Such diatribes against Islam and its Indian followers are repeated by people of the ‘dominant faith’ who carry in their hearts a utopian world once lived but now lost due to the invasion and expansion of Muslims in India. Such announcements are made from public platforms and, on mass-media so suggestively but shrewdly that the majority gets worried of their culture waning. Consequently it goes wild. Indian Muslims when made feel ashamed of their foreign lineage undergo identity-disorder and feel dislocated. As the result of it, they either escape into margin or escalate into easy mark – similar that of any dystopian protagonist.

From Babri to Dadri and Aftermath: Fear and Anxiety of Indian Muslims:

The concept ‘Indian Secularism’ was introduced in the partitioned India to tackle the Hindu-Muslim problem. But the demolition of Babri Masjid brought into sharper focus the issue of whether people belonging and deeply committed to different faiths can live together. This act of demolition was a sound proof that believers of the ‘dominant’ faith had already started to suspend ‘secularism’, thinking of it as ‘anti-Hindu and pro-Muslim’. Indian Muslims saw it as a frontal attack on the promises granted by the secular constitution of India. The former started (re)formation of Hindu Nationalism based on opposition to Islam and Indian Muslims. By creating a system in support of the imagined ‘Hindu Rashtra’ (a utopian world solely based on exclusion), the communal minds started unfurling fear and undoing friendship – similar as depicted in dystopian literature pivoting a totalitarian regime.

Indian Muslims get (dis)oriented either to seek ‘brotherhood’ abroad or earn their ‘survival’ from their patronizing host. The terrorist attacks in the name of Islam even more create an atmosphere of suspicion toward Muslims. As a result, Indian Muslims have lost their identity somewhere between their angst due to the fear of ‘banishment’ and their ardent sense of ‘belonging’. They see themselves sometimes from the lens of ‘the detractors’ and suppress their voice and agitation. M. J. Akbar has captured the fear and anxiety of Indian Muslims very succinctly when he wrote about how the change in patron/host changed conditioning of Indian Muslims:

“The Congress formula for Indian Muslims is rooted in colonial legacy: divide and rule. The BJP approach has been shaped by rage at partition: avoid and rule. All Muslims want from both claimants to national power is provide and rule; not because they are Muslims but because they are largely poor.”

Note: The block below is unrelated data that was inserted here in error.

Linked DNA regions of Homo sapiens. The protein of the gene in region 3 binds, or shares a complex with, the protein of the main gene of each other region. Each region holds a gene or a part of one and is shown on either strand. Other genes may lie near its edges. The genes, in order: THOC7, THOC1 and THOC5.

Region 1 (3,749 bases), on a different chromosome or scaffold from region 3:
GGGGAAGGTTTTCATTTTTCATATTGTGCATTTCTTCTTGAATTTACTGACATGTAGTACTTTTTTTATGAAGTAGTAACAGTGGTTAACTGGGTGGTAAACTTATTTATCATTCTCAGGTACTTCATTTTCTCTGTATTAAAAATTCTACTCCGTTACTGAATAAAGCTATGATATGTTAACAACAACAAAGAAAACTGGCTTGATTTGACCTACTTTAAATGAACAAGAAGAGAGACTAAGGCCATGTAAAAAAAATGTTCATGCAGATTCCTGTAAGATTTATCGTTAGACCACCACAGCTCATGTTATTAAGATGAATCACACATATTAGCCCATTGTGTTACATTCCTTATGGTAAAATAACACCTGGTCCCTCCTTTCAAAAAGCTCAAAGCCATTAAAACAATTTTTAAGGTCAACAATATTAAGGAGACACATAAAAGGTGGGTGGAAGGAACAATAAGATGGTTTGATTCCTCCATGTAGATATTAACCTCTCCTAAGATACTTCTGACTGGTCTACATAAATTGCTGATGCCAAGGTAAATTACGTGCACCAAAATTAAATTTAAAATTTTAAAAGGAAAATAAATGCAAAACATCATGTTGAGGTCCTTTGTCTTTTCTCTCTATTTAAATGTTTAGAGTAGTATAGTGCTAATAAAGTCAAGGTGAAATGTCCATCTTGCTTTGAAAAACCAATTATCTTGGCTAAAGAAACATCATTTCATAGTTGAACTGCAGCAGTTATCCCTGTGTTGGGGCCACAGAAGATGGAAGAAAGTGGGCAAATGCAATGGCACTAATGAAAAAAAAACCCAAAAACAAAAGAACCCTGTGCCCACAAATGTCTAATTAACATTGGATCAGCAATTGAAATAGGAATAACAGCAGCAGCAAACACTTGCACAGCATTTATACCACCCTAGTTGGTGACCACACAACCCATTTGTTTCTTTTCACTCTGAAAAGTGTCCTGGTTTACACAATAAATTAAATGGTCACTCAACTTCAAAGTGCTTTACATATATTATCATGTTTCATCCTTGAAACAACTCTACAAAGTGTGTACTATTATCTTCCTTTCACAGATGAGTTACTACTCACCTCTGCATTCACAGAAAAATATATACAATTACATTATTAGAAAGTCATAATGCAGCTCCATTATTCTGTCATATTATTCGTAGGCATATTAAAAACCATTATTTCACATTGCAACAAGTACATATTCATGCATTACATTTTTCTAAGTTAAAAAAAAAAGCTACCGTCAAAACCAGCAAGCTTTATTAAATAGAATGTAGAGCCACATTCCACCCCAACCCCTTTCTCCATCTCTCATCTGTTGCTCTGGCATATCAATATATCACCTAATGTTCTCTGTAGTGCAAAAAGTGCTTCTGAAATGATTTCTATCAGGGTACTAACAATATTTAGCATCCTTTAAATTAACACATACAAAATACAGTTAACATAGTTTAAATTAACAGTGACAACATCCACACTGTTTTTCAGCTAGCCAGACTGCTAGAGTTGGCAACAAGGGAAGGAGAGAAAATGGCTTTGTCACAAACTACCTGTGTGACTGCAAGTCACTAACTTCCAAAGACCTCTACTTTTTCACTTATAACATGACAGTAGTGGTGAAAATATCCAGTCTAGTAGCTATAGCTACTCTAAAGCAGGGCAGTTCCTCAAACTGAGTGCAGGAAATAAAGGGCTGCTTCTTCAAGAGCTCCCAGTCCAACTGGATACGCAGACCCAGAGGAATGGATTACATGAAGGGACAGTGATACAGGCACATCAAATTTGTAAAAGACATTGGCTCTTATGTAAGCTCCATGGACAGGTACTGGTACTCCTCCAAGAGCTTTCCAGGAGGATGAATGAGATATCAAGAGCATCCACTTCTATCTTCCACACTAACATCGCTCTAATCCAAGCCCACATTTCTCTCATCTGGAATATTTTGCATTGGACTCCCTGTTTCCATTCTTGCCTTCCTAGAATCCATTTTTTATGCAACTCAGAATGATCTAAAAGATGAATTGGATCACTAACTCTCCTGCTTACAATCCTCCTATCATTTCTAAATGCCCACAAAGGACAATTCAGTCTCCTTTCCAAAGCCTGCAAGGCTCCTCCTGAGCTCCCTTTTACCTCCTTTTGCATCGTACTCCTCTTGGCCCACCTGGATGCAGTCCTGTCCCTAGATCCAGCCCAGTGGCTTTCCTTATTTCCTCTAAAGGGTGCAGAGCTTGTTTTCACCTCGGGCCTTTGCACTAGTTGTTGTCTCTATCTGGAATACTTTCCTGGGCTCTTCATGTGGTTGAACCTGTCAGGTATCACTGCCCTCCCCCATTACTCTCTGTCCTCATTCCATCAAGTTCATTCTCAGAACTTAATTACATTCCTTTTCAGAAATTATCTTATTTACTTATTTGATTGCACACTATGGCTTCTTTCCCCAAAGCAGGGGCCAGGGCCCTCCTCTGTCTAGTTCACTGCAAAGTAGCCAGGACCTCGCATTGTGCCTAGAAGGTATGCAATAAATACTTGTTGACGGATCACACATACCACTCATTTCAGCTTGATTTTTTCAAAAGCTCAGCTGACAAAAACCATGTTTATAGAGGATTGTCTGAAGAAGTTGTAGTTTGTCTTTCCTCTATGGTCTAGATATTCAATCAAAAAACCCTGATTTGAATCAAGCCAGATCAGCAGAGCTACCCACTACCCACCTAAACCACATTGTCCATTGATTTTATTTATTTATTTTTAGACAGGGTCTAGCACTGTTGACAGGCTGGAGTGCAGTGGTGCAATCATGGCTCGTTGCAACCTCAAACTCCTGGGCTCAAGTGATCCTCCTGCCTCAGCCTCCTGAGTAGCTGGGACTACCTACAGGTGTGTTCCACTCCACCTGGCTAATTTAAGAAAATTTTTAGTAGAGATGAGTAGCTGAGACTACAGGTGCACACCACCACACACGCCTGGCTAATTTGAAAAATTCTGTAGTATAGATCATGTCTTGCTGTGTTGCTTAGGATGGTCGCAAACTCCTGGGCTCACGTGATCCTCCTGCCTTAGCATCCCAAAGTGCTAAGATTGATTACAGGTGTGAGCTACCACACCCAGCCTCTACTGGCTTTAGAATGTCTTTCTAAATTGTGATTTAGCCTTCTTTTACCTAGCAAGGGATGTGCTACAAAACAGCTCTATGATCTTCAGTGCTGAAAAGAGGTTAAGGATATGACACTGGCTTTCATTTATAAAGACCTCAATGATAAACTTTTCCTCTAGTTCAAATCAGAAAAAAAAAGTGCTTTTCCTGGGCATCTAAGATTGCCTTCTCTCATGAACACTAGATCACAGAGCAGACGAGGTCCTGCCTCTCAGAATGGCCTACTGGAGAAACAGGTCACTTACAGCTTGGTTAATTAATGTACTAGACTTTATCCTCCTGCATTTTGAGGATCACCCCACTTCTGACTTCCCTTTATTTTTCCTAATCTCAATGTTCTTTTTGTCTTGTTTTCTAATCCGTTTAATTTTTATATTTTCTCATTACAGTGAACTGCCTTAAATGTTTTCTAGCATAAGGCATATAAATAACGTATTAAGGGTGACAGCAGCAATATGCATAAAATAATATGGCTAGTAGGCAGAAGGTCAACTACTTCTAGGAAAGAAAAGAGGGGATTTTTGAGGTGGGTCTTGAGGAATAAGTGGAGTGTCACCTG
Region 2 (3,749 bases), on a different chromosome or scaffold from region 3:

By looking at the ‘hospitality’ of the ‘majority’, Indian Muslims feel that their struggles for inclusion have failed. The thought of resistance produces fear of being labelled as traitor by ‘The Big Boss’ and the servile attitude makes them feel guilty of living life with no individuality and no dignity guaranteed by Indian Constitution. The freedom of Indian Muslims’ right to their own culture is compromised under the banner of sustaining Hindus’ right to culture.

Conclusion: 

1) In the dichotomy of host-guest, I would say that true hospitality is not present without an acceptance of another’s role as host. Then only, the social integration will not be seen as cultural invasion.

2) Let us place a heavy stress on dialogue over reflection in the creation of identity. Even though one’s culture is truly unique, and has a unique variant, or even an entirely novel culture (or even still the potential to form one), still one must not put others into ‘that’ culture without the other’s consultation.

3) No opinion is safe from refutation, says postmodernism. So in order for the open society to work, all must be masters and subjects simultaneously. Secularism endorses the same idea. So, develop the arguments in favour of it rather than destabilizing it.

1) Let us privilege human relationships at work. How well one goes along with others is a key marker of one’s anxiety and/or sense of well being. “We may be at ease with one another in a markedly hierarchical society, secure in our places if prosperity and tolerance prevail. Alternatively, we may be anxious, paranoid, and fearful in an egalitarian society where nonconformity is suppressed.” (Claeys)

2) This is the only hope of saving India’s march towards Utopia aka Achhe Din or securing Indian Utopia from turning into dystopia.